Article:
1. Water or other liquid carelessly spilled or thrown aboyt, as upon a table or a floor; a puddle; a soiled spot.

2. Mean and weak drink or liquid food; -- usually in the plural.

3. plural Dirty water; water in which anything has been washed or rinsed; water from wash-bowls, etc.

Slop basin , or Slop bowl , a basin or bowl for holding slops, especially for receiving the rinsings of tea or coffee cups at the table. -- Slop molding (Brickmaking) , a process of manufacture in which the brick is carried to the drying ground in a wet mold instead of on a pallet.

Slop transitive verb [ imperfect & past participle Slopped ; present participle & verbal noun Slopping .]
1. To cause to overflow, as a liquid, by the motion of the vessel containing it; to spill.

2. To spill liquid upon; to soil with a liquid spilled.

Slop intransitive verb To overflow or be spilled as a liquid, by the motion of the vessel containing it; -- often with over .

Slop noun [ Anglo-Saxon slop a frock or over-garment, from sl...pan to slip, to slide; akin to Icel sloppr a thin garment; confer Old High German slouf a garment. Confer Slip , intransitive verb ]
1. Any kind of outer garment made of linen or cotton, as a night dress, or a smock frock. [ Obsolete] Halliwell.

2. A loose lower garment; loose breeches; chiefly used in the plural. "A pair of slops ." Sir P. Sidney.

There's a French salutation to your French slop .
Shak.

3. plural Ready-made clothes; also, among seamen, clothing, bedding, and other furnishings.

Slope noun [ Formed (like abode from abide ) from Middle English slipen . See Slip , intransitive verb ]
1. An oblique direction; a line or direction including from a horizontal line or direction; also, sometimes, an inclination, as of one line or surface to another.

2. Any ground whose surface forms an angle with the plane of the horizon.

buildings the summit and slope of a hill.
Macaulay.

Under the slopes of Pisgah.
Deut. iv. 49. (Rev. Ver.).

» A slope , considered as descending , is a declivity ; considered as ascending , an acclivity .

Slope of a plane (Geom.) , the direction of the plane; as, parallel planes have the same slope .

Slope adjective Sloping. "Down the slope hills." Milton.

A bank not steep, but gently slope .
Bacon.

Slope adverb In a sloping manner. [ Obsolete] Milton.

Slope transitive verb [ imperfect & past participle Sloped ; present participle & verbal noun Sloping .] To form with a slope; to give an oblique or slanting direction to; to direct obliquely; to incline; to slant; as, to slope the ground in a garden; to slope a piece of cloth in cutting a garment.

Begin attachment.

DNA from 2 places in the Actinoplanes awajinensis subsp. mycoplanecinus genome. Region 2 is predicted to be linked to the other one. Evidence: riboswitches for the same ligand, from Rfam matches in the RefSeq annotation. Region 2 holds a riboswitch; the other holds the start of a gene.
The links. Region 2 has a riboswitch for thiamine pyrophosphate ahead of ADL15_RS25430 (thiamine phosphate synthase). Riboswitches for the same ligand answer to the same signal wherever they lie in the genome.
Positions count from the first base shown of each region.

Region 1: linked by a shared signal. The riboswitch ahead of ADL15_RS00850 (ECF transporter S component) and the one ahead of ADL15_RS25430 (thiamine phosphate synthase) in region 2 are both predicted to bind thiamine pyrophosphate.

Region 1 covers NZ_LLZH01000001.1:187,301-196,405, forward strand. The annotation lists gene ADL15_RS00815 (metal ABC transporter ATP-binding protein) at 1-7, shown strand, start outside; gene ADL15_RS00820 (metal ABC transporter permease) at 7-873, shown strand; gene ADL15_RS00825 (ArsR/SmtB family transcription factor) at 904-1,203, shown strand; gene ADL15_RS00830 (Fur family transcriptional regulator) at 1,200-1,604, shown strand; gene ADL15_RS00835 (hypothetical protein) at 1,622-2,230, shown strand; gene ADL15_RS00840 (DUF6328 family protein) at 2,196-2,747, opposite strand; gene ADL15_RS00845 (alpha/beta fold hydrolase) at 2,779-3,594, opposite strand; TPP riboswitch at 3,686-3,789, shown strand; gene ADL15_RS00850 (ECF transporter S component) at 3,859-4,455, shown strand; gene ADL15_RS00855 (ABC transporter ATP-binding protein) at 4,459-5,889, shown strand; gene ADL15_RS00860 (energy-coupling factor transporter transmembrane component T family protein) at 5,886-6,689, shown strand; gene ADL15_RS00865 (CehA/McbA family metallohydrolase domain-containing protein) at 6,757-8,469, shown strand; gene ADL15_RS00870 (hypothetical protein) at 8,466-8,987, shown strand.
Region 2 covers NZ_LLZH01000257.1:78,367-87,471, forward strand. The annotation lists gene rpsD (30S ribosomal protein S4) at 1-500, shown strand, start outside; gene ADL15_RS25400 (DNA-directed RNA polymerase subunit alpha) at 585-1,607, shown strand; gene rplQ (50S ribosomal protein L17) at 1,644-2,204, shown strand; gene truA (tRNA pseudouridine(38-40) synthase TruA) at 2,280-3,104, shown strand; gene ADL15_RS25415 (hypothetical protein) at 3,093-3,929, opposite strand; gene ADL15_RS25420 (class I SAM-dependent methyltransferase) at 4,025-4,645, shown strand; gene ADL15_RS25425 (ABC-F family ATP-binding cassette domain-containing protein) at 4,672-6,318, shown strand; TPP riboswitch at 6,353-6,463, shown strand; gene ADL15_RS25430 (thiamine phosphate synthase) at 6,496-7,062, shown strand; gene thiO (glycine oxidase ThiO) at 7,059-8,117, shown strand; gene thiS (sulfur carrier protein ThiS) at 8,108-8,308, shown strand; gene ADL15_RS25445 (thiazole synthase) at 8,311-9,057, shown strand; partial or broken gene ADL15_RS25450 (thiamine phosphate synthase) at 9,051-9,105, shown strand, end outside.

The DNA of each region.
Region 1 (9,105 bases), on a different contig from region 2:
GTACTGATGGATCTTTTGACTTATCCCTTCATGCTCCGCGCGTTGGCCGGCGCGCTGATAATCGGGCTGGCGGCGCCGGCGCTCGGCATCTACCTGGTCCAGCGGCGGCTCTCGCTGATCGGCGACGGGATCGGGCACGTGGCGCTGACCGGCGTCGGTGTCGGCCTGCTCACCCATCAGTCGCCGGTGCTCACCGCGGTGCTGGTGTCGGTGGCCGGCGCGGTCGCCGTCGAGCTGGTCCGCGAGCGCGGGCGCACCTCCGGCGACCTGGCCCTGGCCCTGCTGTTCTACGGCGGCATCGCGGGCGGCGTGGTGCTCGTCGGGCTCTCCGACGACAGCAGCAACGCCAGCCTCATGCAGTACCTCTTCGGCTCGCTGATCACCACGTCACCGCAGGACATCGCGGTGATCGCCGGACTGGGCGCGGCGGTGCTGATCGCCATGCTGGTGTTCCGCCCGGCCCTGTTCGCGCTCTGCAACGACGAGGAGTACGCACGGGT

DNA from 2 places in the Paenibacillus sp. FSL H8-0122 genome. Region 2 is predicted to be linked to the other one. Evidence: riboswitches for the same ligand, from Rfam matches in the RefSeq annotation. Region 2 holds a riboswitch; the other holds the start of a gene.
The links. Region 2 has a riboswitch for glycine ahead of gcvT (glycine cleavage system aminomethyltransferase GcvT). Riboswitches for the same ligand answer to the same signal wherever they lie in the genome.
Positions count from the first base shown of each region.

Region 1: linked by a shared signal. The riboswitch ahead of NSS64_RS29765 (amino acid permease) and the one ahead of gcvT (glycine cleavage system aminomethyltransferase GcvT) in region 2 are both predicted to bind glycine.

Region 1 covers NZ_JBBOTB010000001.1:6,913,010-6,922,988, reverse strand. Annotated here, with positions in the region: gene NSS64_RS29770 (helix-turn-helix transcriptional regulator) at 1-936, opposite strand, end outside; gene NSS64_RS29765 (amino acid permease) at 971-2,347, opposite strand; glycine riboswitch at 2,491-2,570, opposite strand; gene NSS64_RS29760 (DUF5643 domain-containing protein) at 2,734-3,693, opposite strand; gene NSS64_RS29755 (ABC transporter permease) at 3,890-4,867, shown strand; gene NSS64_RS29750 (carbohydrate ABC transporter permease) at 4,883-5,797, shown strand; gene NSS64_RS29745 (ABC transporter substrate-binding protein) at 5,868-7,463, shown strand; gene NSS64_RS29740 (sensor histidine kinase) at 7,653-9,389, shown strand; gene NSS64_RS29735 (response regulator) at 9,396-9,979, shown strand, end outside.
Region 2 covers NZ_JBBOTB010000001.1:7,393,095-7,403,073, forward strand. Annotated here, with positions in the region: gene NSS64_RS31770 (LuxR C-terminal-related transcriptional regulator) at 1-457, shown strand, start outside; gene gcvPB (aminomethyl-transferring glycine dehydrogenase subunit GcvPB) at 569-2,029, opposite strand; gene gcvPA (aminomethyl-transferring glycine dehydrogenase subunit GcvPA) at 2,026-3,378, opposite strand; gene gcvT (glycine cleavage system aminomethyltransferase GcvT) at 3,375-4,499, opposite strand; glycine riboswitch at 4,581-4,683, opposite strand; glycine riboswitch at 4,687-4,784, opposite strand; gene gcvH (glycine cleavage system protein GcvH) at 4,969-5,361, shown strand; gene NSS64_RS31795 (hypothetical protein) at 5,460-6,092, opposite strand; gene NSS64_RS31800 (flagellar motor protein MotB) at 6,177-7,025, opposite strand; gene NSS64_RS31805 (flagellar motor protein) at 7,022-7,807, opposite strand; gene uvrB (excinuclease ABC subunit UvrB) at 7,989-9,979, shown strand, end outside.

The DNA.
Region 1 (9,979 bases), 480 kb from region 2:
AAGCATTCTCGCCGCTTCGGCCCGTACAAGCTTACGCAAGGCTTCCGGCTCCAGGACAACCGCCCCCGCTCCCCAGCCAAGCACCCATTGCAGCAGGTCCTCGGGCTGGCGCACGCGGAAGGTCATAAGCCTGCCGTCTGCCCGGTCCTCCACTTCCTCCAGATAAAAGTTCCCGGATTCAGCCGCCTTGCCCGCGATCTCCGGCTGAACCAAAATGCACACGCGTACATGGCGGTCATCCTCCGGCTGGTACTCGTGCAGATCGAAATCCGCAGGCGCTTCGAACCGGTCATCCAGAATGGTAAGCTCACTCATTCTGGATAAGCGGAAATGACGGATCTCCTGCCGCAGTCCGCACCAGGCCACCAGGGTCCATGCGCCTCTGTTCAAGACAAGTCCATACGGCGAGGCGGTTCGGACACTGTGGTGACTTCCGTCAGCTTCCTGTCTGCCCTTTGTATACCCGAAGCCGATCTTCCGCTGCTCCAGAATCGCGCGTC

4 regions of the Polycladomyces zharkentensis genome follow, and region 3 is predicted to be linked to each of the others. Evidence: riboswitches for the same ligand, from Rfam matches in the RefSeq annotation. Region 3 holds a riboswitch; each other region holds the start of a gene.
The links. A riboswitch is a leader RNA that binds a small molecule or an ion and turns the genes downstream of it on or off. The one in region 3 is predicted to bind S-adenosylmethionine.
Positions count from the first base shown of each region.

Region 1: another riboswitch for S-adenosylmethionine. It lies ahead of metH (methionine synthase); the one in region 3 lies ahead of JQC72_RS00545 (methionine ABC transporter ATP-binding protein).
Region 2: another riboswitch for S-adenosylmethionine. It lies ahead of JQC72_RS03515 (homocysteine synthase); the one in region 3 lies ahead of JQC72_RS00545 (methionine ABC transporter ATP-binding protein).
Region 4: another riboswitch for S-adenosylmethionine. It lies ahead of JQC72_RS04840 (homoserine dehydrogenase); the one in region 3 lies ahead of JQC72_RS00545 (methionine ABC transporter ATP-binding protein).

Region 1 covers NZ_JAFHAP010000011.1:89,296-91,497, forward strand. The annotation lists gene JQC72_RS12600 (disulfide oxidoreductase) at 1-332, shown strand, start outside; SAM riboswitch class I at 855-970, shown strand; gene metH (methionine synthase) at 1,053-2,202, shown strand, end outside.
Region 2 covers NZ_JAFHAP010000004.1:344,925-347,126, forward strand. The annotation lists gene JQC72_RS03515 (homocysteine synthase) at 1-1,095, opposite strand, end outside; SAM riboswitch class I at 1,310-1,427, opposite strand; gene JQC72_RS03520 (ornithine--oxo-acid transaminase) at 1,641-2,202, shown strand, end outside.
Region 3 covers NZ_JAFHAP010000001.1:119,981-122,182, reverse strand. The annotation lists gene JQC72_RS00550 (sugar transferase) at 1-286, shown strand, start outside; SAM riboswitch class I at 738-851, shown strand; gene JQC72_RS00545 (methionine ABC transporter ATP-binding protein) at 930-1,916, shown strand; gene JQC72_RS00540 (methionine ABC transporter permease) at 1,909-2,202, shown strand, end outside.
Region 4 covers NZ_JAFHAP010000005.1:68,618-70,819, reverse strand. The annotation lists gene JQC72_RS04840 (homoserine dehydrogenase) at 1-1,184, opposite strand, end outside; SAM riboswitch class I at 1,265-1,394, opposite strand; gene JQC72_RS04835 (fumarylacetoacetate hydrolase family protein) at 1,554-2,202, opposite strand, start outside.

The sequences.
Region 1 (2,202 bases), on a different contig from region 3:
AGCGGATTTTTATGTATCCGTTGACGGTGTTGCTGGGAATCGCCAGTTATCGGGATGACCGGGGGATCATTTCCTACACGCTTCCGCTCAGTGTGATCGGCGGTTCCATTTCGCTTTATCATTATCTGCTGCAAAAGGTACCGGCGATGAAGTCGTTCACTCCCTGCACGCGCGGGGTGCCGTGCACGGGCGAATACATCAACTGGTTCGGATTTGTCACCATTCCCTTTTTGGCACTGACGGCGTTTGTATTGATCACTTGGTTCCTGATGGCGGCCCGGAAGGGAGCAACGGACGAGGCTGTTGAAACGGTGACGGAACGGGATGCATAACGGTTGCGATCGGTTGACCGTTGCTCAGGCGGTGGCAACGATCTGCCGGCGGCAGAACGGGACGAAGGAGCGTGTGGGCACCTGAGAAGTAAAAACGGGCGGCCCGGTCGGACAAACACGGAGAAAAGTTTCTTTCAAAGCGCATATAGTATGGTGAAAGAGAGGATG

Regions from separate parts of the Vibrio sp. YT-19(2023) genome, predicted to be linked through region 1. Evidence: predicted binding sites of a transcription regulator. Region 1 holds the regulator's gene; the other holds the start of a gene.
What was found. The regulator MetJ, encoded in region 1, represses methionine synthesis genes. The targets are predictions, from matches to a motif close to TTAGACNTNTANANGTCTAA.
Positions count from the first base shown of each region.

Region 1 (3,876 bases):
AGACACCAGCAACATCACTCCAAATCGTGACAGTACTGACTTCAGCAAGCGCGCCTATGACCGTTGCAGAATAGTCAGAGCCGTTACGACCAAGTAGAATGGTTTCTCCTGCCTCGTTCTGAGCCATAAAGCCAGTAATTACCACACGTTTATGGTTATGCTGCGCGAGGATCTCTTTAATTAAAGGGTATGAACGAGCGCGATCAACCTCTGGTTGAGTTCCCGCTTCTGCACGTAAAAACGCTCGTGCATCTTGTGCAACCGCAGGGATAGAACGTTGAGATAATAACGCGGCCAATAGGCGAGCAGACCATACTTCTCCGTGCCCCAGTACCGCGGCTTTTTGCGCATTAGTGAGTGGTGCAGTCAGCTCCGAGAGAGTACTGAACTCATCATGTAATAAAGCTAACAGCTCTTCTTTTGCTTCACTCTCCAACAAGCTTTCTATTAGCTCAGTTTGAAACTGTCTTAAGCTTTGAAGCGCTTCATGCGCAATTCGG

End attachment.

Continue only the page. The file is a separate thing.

Slope intransitive verb
1. To take an oblique direction; to be at an angle with the plane of the horizon; to incline; as, the ground slopes .

2. To depart; to disappear suddenly. [ Slang]

Slope noun The part of a continent descending toward, and draining to, a particular ocean; as, the Pacific slope .

Slopeness noun State of being slope. Sir H. Wotton.

Slopewise adverb Obliquely. [ Obsolete] Carew.

Sloping adjective Inclining or inclined from the plane of the horizon, or from a horizontal or other right line; oblique; declivous; slanting. -- Slop"ing*ly , adverb

The sloping land recedes into the clouds.
Cowper.

Sloppiness noun The quality or state of being sloppy; muddiness.

Sloppy adjective [ Compar. Sloppier ; superl. Sloppiest .] [ From Slop .] Wet, so as to spatter easily; wet, as with something slopped over; muddy; plashy; as, a sloppy place, walk, road.

Slopseller noun One who sells slops, or ready-made clothes. See 4th Slop , 3.

Slopshop noun A shop where slops. or ready-made clothes, are sold.

Slopwork noun The manufacture of slops, or cheap ready-made clothing; also, such clothing; hence, hasty, slovenly work of any kind.

No slopwork ever dropped from his [ Carlyle's] pen.
Froude.

Slopy adjective Sloping; inclined.

Slosh, Sloshy See Slush , Slushy .

Slot noun [ LG. & Dutch slot a lock, from a verb meaning to close., to shut, Dutch sluiten ; akin to German schliessen , Old High German sliozan , OFries. sl...ta , and probably to Latin claudere . Confer Close , Sluice .]
1. A broad, flat, wooden bar; a slat or sloat.

2. A bolt or bar for fastening a door. [ Prov. Eng.]

3. A narrow depression, perforation, or aperture; esp., one for the reception of a piece fitting or sliding in it.

Slot transitive verb [ See Slot a bar.] To shut with violence; to slam; as, to slot a door. [ Obsolete or Prov. Eng.]

Slot noun [ Confer Icelandic sl...... , and English sleuth .] The track of a deer; hence, a track of any kind. Milton.

As a bloodhound follows the slot of a hurt deer.
Sir W. Scott.